Such cases had not been numerous theretofore, hence it attracted general attention, and the journals of all the large cities in the East made the unusual detail of special reporters, so that verbatim reports of the testimony were given to the country every day.  Colonel Hay was the expert witness who declared the letter of proposal to be a forgery, which opinion, after several weeks' trial, was corroborated by the jury.  In the comparison, upon the witness stand, when he was explaining the differences in the styles of handwriting, he commented upont he fine, the bold, the round and the running hand, stating the difference usually to be observed in concise, hasty and careless or careful methods of writing; stating that, apart from social and personal letter, the business hand was generally a free, running hand.  The cross-examiner, the counsel for Mary Oliver, Judge Peter of Maryland, in the vehemence of overjoyed excitement, having discovered a loop in the testimony of the witness by which he thought he could lasso him, asked "what kind of hand is this?" pointing to the letter.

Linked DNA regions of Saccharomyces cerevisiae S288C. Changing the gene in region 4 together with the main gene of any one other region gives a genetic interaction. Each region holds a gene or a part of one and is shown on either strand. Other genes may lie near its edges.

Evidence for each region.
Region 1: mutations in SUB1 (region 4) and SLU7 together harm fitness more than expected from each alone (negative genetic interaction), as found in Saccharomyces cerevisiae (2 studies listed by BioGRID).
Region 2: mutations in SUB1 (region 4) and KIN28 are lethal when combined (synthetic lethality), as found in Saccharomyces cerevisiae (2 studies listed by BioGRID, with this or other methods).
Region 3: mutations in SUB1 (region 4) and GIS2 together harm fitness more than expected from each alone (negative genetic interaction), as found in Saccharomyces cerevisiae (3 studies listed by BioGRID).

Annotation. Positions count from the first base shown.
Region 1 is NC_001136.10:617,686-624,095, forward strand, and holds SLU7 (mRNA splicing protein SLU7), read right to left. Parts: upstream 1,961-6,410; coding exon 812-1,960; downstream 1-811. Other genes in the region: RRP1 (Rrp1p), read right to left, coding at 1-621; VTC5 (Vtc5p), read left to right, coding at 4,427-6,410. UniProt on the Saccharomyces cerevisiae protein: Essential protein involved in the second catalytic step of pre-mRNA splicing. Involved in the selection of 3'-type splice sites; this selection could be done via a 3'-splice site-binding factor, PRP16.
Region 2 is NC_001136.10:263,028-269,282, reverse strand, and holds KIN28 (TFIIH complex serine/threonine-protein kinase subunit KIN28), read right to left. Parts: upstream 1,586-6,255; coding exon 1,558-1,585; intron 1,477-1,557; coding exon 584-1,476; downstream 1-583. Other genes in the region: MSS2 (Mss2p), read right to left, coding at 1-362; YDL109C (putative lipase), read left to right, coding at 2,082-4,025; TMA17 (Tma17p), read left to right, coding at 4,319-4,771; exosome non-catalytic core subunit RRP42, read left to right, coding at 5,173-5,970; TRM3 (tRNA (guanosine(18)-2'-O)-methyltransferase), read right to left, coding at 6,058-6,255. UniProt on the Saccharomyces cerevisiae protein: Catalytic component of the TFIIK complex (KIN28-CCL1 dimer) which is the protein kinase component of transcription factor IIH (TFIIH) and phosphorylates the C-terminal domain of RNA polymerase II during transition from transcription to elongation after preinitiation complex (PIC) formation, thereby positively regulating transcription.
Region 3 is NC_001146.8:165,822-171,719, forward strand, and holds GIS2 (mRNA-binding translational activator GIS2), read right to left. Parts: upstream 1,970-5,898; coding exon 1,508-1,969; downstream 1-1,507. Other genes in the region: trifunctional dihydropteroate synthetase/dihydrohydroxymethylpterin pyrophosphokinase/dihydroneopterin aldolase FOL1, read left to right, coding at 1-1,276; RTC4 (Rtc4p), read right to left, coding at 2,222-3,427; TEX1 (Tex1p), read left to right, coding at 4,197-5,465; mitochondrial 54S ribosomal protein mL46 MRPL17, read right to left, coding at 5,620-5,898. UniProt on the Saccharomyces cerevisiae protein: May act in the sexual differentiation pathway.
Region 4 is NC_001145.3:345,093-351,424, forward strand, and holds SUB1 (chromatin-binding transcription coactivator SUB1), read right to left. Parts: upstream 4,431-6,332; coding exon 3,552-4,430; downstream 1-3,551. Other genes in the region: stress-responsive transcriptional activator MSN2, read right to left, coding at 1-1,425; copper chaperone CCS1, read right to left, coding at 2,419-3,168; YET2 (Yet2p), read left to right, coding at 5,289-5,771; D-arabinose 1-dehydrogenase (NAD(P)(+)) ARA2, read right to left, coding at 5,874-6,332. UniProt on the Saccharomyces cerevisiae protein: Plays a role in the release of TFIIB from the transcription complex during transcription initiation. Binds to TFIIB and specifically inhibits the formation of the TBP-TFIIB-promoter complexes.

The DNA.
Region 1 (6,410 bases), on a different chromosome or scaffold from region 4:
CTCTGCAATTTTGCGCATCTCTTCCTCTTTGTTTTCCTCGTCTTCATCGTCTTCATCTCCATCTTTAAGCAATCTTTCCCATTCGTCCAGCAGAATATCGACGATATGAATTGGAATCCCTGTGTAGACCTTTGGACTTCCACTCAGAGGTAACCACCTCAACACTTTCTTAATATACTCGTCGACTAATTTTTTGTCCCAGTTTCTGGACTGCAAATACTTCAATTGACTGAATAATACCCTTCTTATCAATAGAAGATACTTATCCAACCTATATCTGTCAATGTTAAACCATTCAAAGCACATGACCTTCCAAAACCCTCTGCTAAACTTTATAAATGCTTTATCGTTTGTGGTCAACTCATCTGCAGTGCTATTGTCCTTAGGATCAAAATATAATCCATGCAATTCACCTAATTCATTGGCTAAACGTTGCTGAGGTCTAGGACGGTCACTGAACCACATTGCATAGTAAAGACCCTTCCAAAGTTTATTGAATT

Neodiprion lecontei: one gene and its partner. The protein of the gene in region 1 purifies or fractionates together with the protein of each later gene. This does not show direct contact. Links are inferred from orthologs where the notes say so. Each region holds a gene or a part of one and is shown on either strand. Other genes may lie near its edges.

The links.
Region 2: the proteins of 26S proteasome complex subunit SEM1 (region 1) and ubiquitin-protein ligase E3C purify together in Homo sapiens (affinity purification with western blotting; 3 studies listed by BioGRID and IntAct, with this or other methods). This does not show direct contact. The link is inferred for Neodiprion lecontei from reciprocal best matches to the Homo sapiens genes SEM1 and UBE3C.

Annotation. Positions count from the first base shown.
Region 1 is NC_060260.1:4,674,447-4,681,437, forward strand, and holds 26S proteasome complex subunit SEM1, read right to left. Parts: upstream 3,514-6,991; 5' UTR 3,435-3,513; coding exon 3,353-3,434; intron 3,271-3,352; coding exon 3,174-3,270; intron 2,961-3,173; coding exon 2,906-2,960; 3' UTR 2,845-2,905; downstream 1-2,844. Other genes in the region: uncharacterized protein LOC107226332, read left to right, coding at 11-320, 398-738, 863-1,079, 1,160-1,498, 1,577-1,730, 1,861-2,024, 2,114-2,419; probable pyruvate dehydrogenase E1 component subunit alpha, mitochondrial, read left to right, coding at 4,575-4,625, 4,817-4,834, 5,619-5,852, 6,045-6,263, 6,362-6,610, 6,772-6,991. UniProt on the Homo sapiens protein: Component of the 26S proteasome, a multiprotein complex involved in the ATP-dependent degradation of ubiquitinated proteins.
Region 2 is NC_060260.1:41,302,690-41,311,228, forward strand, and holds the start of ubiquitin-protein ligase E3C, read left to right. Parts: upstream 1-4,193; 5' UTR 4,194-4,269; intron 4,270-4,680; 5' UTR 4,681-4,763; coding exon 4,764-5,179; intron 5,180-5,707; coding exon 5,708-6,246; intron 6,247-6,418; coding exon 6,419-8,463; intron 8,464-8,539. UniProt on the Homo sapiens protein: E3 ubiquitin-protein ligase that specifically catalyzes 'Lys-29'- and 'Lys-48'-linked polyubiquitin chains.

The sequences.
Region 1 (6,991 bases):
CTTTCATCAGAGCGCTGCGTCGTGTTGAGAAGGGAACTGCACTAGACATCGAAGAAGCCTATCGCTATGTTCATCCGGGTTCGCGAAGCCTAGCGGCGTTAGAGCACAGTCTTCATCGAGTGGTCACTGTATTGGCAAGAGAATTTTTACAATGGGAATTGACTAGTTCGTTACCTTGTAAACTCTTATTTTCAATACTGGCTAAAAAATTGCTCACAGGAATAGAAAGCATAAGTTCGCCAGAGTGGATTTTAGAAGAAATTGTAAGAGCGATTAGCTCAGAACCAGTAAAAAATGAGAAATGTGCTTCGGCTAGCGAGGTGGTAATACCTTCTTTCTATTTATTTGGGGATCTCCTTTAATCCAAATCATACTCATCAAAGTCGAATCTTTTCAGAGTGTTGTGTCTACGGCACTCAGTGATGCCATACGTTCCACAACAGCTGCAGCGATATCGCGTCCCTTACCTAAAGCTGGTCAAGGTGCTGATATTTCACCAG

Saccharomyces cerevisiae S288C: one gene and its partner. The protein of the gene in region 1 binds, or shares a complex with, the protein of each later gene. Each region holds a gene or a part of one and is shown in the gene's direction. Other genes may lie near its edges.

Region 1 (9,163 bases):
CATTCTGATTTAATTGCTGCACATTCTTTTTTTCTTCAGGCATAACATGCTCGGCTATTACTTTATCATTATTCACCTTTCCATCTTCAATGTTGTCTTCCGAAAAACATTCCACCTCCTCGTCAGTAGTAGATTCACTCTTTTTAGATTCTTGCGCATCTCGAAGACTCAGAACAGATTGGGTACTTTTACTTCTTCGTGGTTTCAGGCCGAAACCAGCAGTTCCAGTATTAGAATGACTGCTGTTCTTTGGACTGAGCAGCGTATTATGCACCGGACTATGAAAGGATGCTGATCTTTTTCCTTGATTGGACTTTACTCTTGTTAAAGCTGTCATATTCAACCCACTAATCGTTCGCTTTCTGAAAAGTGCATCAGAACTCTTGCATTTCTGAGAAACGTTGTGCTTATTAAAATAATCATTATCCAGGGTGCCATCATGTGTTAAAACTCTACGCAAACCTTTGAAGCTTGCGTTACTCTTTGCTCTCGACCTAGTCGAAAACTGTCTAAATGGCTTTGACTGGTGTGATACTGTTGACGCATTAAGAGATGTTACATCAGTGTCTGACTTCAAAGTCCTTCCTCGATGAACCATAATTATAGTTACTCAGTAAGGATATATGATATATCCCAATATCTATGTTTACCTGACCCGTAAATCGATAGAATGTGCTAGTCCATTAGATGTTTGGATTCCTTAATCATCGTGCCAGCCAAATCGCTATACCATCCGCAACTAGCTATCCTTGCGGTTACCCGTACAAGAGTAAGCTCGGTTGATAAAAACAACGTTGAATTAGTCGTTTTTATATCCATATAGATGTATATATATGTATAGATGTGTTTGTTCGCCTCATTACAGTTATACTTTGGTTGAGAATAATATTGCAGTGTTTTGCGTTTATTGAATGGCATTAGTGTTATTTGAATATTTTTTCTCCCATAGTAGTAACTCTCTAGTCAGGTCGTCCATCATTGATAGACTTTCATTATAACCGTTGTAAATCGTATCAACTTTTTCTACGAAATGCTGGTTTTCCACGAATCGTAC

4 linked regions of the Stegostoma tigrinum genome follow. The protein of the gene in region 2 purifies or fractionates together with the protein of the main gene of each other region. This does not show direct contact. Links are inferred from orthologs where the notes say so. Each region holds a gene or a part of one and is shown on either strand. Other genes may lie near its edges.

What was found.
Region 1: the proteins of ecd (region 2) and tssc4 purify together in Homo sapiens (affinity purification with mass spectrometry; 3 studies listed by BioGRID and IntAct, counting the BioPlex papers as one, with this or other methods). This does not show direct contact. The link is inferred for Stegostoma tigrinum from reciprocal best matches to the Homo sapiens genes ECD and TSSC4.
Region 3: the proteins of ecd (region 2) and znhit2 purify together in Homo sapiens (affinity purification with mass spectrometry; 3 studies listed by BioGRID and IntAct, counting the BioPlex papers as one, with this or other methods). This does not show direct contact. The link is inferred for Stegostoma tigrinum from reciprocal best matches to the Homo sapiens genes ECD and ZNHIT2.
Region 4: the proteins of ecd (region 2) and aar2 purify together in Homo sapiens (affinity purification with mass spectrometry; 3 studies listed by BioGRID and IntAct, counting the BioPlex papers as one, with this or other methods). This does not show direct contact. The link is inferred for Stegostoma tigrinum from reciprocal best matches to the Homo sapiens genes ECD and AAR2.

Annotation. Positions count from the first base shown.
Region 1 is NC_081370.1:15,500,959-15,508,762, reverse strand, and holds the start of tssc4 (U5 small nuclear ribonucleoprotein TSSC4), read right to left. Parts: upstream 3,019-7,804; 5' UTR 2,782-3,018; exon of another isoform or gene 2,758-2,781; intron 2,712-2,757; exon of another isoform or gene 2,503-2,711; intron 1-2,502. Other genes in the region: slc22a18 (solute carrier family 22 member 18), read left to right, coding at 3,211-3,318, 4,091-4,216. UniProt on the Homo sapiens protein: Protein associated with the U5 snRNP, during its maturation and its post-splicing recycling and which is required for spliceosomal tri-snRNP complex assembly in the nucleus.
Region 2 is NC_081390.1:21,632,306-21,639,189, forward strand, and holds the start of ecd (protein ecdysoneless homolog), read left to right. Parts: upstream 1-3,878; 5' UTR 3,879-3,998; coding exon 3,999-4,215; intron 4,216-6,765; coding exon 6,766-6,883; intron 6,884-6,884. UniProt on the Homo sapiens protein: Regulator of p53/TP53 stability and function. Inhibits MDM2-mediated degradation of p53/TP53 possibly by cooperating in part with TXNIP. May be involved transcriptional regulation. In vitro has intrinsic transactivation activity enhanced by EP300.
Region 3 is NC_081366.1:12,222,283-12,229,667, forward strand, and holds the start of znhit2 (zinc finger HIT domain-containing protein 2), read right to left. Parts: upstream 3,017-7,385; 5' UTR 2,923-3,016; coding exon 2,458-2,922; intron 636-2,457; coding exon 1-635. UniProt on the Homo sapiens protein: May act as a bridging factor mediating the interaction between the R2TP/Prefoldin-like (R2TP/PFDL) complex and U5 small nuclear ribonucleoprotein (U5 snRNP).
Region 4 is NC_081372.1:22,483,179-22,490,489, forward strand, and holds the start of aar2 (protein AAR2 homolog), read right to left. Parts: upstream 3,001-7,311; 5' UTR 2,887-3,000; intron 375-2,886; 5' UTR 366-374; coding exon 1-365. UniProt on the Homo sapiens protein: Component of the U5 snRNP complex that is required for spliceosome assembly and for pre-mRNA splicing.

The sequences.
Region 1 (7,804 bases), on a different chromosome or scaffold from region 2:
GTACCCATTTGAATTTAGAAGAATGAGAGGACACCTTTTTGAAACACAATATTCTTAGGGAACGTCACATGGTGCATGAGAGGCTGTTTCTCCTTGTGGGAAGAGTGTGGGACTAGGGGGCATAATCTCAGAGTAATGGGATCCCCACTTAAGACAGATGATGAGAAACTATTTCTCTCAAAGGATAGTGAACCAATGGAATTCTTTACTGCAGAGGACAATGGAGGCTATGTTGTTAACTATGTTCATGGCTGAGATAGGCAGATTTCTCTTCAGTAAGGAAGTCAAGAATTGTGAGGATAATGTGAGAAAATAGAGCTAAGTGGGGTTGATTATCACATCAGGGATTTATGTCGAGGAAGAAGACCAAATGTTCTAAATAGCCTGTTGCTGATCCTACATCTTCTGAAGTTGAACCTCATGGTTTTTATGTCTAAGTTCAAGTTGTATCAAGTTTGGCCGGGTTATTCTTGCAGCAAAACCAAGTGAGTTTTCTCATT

"A business hand," said Colonel Hay.  With delight, the counsel repeated, "A business hand! Look at it, gentlemen of the jury--a business hand!" and, turning to the witness, "and so you call that a business hand?"  Colonel Hay quietly responded: "Yes, sir--'will you be my wife?'--that's business!"  The court, the jury, the counsel and spectators broke out into laughter that continued for many minutes.  That incident decided the case in favor of Simon Cameron.